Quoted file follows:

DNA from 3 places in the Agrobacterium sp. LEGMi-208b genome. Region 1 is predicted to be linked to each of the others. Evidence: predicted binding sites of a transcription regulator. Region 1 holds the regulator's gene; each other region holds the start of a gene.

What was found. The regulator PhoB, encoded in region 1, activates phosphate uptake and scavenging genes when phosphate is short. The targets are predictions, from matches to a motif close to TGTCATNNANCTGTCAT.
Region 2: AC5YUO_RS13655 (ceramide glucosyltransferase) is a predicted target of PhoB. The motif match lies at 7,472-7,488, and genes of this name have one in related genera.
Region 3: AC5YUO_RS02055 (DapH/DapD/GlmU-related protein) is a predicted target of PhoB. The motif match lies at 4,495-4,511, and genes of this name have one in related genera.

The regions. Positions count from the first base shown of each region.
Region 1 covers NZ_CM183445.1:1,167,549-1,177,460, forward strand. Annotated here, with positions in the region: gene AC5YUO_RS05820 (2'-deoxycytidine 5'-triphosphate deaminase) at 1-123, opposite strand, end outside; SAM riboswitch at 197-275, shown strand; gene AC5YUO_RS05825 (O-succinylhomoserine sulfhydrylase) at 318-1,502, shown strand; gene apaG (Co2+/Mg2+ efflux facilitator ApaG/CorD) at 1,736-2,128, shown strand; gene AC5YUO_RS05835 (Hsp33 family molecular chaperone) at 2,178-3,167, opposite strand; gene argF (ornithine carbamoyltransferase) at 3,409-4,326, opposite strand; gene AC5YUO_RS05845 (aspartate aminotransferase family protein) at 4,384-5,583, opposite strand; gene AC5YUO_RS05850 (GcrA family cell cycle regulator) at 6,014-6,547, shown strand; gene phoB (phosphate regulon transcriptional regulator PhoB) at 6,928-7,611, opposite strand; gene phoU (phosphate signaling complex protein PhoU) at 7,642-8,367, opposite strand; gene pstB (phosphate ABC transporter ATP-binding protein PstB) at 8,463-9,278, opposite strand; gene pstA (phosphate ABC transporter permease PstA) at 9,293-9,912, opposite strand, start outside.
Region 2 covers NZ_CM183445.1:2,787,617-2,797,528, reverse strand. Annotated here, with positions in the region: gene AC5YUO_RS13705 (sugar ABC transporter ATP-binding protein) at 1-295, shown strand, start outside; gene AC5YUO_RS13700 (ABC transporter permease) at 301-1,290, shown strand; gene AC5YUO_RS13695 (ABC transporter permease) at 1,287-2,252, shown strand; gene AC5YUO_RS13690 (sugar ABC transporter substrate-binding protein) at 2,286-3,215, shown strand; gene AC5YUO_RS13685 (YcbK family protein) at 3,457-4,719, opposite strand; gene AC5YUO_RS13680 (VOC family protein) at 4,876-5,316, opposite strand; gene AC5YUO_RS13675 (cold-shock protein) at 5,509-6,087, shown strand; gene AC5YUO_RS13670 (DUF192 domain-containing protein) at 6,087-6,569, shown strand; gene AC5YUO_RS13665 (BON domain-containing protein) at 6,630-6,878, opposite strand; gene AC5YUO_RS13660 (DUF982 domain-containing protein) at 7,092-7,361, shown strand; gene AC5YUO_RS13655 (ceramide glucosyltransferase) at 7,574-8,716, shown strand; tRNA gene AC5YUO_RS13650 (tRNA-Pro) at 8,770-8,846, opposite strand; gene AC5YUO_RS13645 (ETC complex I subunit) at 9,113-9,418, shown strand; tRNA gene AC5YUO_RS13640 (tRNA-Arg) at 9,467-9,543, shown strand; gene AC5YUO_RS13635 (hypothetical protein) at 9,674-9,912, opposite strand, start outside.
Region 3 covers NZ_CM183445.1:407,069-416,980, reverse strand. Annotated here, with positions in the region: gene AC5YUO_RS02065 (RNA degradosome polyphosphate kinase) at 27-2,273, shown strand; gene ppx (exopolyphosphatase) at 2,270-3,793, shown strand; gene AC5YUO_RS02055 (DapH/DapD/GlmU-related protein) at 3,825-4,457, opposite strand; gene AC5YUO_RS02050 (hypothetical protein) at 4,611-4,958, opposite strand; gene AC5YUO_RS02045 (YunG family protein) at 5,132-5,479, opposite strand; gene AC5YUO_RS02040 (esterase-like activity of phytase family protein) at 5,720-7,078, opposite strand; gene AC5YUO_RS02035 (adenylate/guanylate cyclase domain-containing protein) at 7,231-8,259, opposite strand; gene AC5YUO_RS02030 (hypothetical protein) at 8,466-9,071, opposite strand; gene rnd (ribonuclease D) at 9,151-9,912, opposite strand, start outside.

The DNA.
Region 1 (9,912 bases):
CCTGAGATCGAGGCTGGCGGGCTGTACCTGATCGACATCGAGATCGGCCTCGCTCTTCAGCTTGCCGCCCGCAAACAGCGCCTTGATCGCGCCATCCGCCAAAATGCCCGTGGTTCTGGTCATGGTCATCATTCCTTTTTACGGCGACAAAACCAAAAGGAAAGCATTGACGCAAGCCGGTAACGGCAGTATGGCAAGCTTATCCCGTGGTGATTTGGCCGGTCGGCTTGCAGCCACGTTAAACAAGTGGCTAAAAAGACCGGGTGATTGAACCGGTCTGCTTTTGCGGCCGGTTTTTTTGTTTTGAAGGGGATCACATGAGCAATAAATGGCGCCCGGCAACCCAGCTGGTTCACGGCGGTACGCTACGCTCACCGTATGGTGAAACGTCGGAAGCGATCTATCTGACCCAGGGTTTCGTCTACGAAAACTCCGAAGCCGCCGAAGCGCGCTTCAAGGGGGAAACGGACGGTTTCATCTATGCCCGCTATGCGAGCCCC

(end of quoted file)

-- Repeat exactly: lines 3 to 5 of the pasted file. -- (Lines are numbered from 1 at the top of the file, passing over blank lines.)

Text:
Region 2: AC5YUO_RS13655 (ceramide glucosyltransferase) is a predicted target of PhoB. The motif match lies at 7,472-7,488, and genes of this name have one in related genera.
Region 3: AC5YUO_RS02055 (DapH/DapD/GlmU-related protein) is a predicted target of PhoB. The motif match lies at 4,495-4,511, and genes of this name have one in related genera.

The regions. Positions count from the first base shown of each region.